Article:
CORAL Mystery Species Answers
13 Dec, 2019
BLACK ELEGANCE CORAL
Plant City, Florida
Geographic Origin: Indonesia
Light Level: Moderate to Low
Flow Level: Low
Care Level: Intermediate
Notes: “The most insane Indo Elegance I have ever seen,” says ACI’s Chris Meckley when showcasing this coral during a livestream in July, 2020. “Black, with gold tips, green tips, and orange tips, unbelieable. It’s a monster, at least 15-18 inches (38-46 cm) across.” This coral was shipped across the country and now resides in a display aquarium in California.
See a full-size print of this fabulous specimen in Reef Visions in the September/October CORAL.
A deepwater species that is a good candidate for the peaceful reef aquarium, the Lined Dartfish is an Indo-Pacific fish that reaches a length of about 4 inches (10 cm) and feeds on zooplankton in mid-water. Read more about this and other dartfishes, genus Ptereleotris, in Scott Michael’s feature article in the September/October, 2020 issue of CORAL Magazine.
Having only been collected for the aquarium trade in the last decade, the Ruby Dragonet has become a reef aquarium favorite: it is visually stunning when in full display mode, it’s small and will eat readily if fed the proper micro-predator foods, and it even carries an exotic scientific name. According to lead author Yi-Kai Tea who described it in 2016, “The species is named after the red-robed and caped Sycorax warriors from the BBC sci-fi series ‘Dr. Who,’ in showing similarities in both coloration and grandiloquence of their garb. The epithet sycorax is a noun in apposition.” Since its debut in the aquarium trade, Synchirpus sycorax has been tagged with various common names: Ruby Red Dragonet, Ruby Dragonette, Sycorax Mandarinfish, and more.
Read all about it in Species Spotlight by Daniel Knop, CORAL July/August 2020.
Toxopneustes pileolus (Lamarck, 1816)
Distribution: Indo-Pacific, East and South Africa to Australia, Indonesia, Philippines
Maximum Size: 20 cm (8 inches)
It may be lovely to behold, but this Indo-Pacific sea urchin can inflict paralyzing stings and it has been implicated in the deaths of divers who touched the blossom-like pedicillaria. These defensive appendages can grasp the soft tissue of a victim and release two or more toxins that can cause excruciating pain, shock, coma, and even death.
In 1935, Japanese marine biologist Tsutomu Fujiwara unwittingly picked up Flower Urchin brought to the surface in a fisherman’s net and later reported: “Instantly, I felt a severe pain … and I felt as if the toxin were beginning to move rapidly to the blood vessel from the stung area towards my heart. After a while, I experienced a faint giddiness, difficulty of respiration, paralysis of the lips, tongue and eyelids, relaxation of muscles in the limbs, was hardly able to speak or control my facial expression, and felt almost as if I were going to die. About 15 minutes afterwards, I felt that pains gradually diminish and after about an hour they disappeared completely. But the facial paralysis like that caused by cocainization continued for about six hours.”
—Tsutomu Fujiwara (1935). “On the poisonous pedicellaria of Toxopneustes pileolus (Lamarck)”. Annotationes Zoologicae Japonenses. 15 (1): 62–68.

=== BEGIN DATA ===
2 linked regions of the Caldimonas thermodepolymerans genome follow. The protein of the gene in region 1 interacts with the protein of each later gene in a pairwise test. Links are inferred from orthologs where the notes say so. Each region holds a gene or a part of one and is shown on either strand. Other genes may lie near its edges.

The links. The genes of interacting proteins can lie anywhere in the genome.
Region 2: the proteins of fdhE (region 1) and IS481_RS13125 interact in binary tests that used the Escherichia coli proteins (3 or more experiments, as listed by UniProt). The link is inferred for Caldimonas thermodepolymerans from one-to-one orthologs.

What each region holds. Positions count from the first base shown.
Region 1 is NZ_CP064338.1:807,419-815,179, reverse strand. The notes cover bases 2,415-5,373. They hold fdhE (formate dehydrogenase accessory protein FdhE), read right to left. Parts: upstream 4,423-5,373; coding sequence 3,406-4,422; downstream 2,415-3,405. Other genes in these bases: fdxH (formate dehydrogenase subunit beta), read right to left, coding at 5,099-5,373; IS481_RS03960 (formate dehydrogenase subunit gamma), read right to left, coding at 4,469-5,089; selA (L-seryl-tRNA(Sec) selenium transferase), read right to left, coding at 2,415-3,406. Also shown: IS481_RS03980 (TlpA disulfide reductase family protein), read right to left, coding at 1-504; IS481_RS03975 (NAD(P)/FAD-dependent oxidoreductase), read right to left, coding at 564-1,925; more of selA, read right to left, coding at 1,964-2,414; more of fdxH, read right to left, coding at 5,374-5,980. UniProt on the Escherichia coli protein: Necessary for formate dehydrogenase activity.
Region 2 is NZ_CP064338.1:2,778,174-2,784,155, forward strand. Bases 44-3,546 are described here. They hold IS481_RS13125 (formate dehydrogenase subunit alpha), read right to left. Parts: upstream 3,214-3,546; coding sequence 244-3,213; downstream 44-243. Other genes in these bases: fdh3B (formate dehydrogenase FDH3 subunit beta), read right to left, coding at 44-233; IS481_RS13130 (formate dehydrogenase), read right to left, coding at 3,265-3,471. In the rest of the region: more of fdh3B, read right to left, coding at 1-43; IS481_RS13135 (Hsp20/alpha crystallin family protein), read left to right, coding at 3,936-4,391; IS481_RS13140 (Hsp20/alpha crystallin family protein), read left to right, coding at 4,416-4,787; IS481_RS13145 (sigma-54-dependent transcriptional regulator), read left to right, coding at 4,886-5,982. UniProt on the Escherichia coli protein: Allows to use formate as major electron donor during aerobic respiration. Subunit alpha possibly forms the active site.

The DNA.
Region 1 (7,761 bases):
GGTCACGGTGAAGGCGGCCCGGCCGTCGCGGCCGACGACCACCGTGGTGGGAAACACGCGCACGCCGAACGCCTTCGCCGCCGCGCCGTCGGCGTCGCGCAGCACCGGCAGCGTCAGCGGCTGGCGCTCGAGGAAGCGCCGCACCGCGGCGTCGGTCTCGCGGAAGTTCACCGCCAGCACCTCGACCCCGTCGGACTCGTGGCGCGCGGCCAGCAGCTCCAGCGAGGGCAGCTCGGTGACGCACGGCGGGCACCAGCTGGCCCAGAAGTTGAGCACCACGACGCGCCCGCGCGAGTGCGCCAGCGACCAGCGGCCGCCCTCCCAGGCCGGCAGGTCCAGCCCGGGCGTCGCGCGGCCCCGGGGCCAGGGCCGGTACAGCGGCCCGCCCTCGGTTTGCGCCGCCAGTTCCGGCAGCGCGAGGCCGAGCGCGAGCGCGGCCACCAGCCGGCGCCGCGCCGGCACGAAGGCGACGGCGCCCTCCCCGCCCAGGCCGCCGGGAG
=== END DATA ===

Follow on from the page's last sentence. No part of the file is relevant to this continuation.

• Read more about this and other fascinating echinoderms in the March/April 2020 issue of CORAL, with Dr. Ronald Shimek’s essential profile of the urchins, sea stars, brittle stars, crinoids, and sea cucumbers—some iconic members of the coral reef community but not all ideal or even safe for the curious aquarist.
• Fujiwara (1935) Quotation: Wikipedia.org
Featured in CORAL, January/February 2020
ORA’s Blue Cespitularia is a glittering, iridescent example of an exceptional octocoral cultivar made more accessible through intensive aquaculture efforts.
According to ORA: Blue Cespitularia is sometimes referred to as Blue Xenia. The variety ORA grows is a unique color form that has a turquoise body with elegant peachy – orange polyps. The color intensity of this soft coral varies greatly and is dependent of lighting conditions. In some settings the ORA Blue Cespitularia develops to have a sparkling metallic quality similar to very fine glitter.
Placement: All Levels
Lighting: Low – High
Flow: Moderate – Strong
From the January’February 2020 Issue of CORAL Magazine: An amazing example of marine mimicry, this remarkable sea slug has evolved to appear as a perfect match for Xenia sp. soft coral. This species grows to about 4.5 cm (1.8 inches), and aquarists may find it hitchhiking into their reefscapes on imported colonies of Xenia. Sea slugs have a paired set of antenna-like sense organs called rhinophores, which can be spotted in this image upon careful inspection.
Read a good account in the always informative Sea Slug Forum, which says: “This solar-powered aeolid is a remarkable mimic of the Xenia colonies on which it feeds, often nestling in cavities it has burrowed out in the base of the colony.”
Leptastrea is a genus of encrusting reefbuilding stony corals from the Indo-Pacific. Previously assigned to the family Faviidae, it has been moved to uncertain status, Scleractinia incertae sedis, based on DNA testing.
Writing in CORAL Magazine, Advanced Aquatics, March/April 2019, researcher Samuel Nietzer says:
“Leptastrea purpurea has an extensive distribution and can be found from the reefs of the western Indian Ocean to the Indo-Pacific Coral Triangle to the Hawaiian Islands.
“The most astonishing and unique feature of L. purpurea is not, however, its apparent adaptability but its reproductive strategy: so-called brooding, in which parent colonies harbor their growing progeny before releasing them. The extraordinary thing about the reproduction in this species isn’t, however, the strategy, but the daily release of larvae. This circumstance makes L. purpurea a particularly suitable species for performing experiments with planula larvae.”
Image by May Fox. Courtesy Jason Fox Signature Corals